This was my first visit to Glyndebourne - and what a great production to see. Laurent Naouri inhabited the role from start and finish and was in fantastic voice. The cast was extremely strong, and great to witness orchestral playing under Sir Mark Elder at such proximity.
That said, arriving back in London an hour earlier would make a big difference when you live as far away as I do - but I guess that just means I need to go for back to back productions in 2014 and stay over in Sussex by the sea.

Wonderful, witty and joyful.

A fun evening as ever with faultless production standards, but I look forward to Glyndebourne giving us one of the musically more satisfying Verdi operas before too long. After 3 consecutive years of shivering through dinner it would be a joy to warm up with a really powerful musical treat.

We thoroughly enjoyed the performance of "Falstaff" last Sunday. We are not always so keen on "modern" productions
but this was certainly an exception. It kept the feel of the original theme. The work of the OAE was marvellous and the whole musical part was admirably conducted by Mark Elder in the pit. As always, congratulations to the chorus.
I have managed to come to at least one performance each year since 1952 - this was one to remember.
Keep up the good work!!

Michael & Ursula Moore.

What a wonderful performance! Singing and acting were great.If we could all deal with a comedy at the end of our lives - like Verdi- growing old would be less serious!

it was great to be back for my 56th season.
Falstaff was a delight from start to finish. Invidious to single out particular performances, but there were some real gems, the warmth and colour of Falstaff 's voice was perfect, the two main sopranos just first class

I really wanted to photograph it to show my children. The singing and music were beautiful. The singers were superb, especially Mistress Quickly, who was brilliant. The “fat suit” that Falstaff wore was hilarious and a genius idea. The over-titles were perfectly translated and I loved that the opera was set in the WW2 era. We ate at Middle and Over Wallop – marvellous. We took the bus for the first time and it worked very well. The sun shone.

Have seen this six times already this season and two more to come. Also saw it a good few times before when new and in the tour. The OAE are just superb in this repertoire and they must welcome a diversion from their usual Handel Mozart Purcell Rossini Monteverdi etc. Conductor and singers all first rate. One amusing blip back in May was on a very cold evening when it seems the chap with the bucket of water thoroughly soaked himself so we got no splash at the end of Act 2!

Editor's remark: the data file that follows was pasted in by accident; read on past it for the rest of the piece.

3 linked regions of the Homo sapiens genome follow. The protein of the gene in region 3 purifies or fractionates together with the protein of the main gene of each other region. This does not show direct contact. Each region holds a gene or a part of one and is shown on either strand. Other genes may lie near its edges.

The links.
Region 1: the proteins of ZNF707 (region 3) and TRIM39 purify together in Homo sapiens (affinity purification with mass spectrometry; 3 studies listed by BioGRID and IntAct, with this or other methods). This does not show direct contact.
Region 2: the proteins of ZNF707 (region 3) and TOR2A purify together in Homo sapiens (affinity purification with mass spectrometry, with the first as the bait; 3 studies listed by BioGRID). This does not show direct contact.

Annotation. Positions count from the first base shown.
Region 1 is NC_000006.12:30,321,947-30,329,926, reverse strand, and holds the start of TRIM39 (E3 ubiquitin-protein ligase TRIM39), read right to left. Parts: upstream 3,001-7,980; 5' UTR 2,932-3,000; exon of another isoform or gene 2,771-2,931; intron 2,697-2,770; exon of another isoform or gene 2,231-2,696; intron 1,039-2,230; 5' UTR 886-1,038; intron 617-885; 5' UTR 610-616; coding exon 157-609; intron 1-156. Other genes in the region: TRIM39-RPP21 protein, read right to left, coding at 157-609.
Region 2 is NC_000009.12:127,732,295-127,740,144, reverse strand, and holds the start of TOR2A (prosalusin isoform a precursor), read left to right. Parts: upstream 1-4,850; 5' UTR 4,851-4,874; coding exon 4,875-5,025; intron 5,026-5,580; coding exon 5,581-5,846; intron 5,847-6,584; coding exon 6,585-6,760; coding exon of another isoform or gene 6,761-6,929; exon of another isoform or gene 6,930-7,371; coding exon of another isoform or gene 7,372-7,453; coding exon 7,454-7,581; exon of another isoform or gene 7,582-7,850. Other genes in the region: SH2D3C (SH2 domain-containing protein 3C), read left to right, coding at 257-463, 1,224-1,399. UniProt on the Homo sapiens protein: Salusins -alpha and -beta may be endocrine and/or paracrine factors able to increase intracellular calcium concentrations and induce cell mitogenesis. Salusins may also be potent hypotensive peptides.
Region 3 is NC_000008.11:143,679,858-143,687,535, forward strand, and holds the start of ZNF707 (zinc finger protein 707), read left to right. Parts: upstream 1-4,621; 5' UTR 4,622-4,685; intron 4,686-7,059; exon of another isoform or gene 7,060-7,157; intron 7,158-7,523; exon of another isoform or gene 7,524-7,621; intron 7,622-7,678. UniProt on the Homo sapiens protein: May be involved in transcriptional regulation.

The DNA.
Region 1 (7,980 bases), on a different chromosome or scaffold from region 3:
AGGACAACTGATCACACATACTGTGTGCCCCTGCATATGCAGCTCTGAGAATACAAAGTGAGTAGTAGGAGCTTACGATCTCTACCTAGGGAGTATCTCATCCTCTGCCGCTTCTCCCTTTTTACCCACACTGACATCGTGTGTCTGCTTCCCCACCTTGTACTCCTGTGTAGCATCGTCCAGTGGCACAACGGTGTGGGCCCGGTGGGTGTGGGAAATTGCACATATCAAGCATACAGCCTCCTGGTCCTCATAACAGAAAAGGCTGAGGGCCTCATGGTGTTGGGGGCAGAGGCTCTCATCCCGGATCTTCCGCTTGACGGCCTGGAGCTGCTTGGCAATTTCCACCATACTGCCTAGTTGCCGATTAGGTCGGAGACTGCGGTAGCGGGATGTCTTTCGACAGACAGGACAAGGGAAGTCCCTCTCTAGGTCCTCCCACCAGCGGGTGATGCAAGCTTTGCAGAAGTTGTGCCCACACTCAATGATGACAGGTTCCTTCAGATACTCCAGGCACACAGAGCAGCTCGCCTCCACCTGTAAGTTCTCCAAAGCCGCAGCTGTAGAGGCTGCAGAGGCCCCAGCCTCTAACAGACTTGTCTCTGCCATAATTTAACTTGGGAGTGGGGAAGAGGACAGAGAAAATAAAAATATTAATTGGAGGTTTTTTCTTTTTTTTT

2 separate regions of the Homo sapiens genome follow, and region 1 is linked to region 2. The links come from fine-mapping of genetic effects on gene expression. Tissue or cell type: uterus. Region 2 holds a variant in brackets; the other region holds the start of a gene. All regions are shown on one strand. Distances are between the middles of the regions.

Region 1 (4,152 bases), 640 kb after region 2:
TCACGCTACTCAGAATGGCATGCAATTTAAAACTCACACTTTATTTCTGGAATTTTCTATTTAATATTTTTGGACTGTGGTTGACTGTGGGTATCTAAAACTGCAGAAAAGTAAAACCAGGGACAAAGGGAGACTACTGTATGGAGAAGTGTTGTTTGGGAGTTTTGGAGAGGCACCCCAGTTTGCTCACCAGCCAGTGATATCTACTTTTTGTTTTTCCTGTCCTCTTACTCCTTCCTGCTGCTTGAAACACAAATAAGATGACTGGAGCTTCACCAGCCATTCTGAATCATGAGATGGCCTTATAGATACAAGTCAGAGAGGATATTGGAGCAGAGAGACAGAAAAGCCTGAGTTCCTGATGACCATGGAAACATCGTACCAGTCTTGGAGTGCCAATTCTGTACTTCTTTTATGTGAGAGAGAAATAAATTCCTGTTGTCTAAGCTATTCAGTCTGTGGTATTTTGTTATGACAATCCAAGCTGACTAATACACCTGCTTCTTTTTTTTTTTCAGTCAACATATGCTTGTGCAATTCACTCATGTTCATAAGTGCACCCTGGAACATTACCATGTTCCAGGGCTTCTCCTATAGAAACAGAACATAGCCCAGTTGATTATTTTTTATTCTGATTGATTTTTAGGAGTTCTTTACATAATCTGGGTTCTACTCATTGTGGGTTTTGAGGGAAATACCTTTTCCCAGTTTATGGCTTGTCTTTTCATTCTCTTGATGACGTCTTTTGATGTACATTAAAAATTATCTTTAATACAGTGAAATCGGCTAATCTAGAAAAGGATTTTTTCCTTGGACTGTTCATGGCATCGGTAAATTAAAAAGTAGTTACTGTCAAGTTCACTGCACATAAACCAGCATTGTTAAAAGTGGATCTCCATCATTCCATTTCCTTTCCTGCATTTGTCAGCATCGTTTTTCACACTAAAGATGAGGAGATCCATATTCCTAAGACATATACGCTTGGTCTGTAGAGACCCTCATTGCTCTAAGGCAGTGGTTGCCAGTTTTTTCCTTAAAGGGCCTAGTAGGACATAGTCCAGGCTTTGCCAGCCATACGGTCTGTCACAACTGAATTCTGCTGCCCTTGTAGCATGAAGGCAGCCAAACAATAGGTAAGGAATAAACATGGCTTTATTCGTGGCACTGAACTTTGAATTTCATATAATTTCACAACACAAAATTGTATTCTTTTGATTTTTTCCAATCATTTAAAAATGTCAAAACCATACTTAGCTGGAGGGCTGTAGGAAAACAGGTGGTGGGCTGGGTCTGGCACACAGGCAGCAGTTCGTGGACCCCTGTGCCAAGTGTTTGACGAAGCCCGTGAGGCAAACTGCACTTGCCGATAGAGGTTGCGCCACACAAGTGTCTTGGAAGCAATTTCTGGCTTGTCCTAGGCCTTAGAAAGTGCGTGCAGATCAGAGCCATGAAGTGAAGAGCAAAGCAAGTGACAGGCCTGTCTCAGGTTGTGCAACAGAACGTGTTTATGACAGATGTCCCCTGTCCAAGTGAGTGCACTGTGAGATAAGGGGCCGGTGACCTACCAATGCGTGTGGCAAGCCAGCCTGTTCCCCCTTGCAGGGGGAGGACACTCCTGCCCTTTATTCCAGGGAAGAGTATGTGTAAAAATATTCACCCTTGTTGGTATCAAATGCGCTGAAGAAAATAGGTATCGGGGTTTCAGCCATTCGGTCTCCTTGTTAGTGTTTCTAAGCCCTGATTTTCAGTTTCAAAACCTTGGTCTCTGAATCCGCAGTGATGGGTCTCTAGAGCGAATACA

Alice, who often serves coffee at the long bar,(yes really Alice) has commented they need a second coffee machine.

Laurent Naouri completely inhabited the role, and was Falstaff. Loved every moment.

No complaint about the view of the stage from the cheapest seat (front foyer circle) but would have appreciated a view of the surtitles without having to contort myself. Particularly as the words were so funny. Any chance of a small secondary screen at the sides?

If evidence of booking the coach will now be required prior to boarding, could this be printed on tickets if booked together with the performance.

I don't usually like updates in 'modern dress' but this worked very well. I enjoyed both the music and the singers and found it funnier than I have previously. The last scene could have been spookier and less confusing: two people in my hearing didn't recognize Bardolfo as the second bride.
The weather was inclement and we really appreciated the transparent screening put up by our table.
Another very enjoyable Glyndebourne evening.

What a magical and perfect performance as always. The music and orchestra were spot on too. My wife and our guests enjoyed it too. We are looking forward to our next opera shortly, as always.
The atmosphere in the auditorium was very dry and hence some of the comments above about coughing during the performance!

June 8. Excellent production. Weather not pleasant for picknicing. Keep up the good work.

A quite good production and well sung. But I share Denis Forman's view that Falstaff is a poor opera and that more people pretend to like it and don't. What is there to like about it?

This production of Falstaff is a clever update which works, unlike many (of other operas, that is) that I have seen. The weather, the music, and the singing all made it another peerless Glyndebourne event. The English eccentricity of black tie in the middle of nowhere (figuratively, of course) seems to be eroded by persons appearing in what can only be described as casual wear (shirt and chinos) - hopefully this will not prove to be the thin end of the wedge!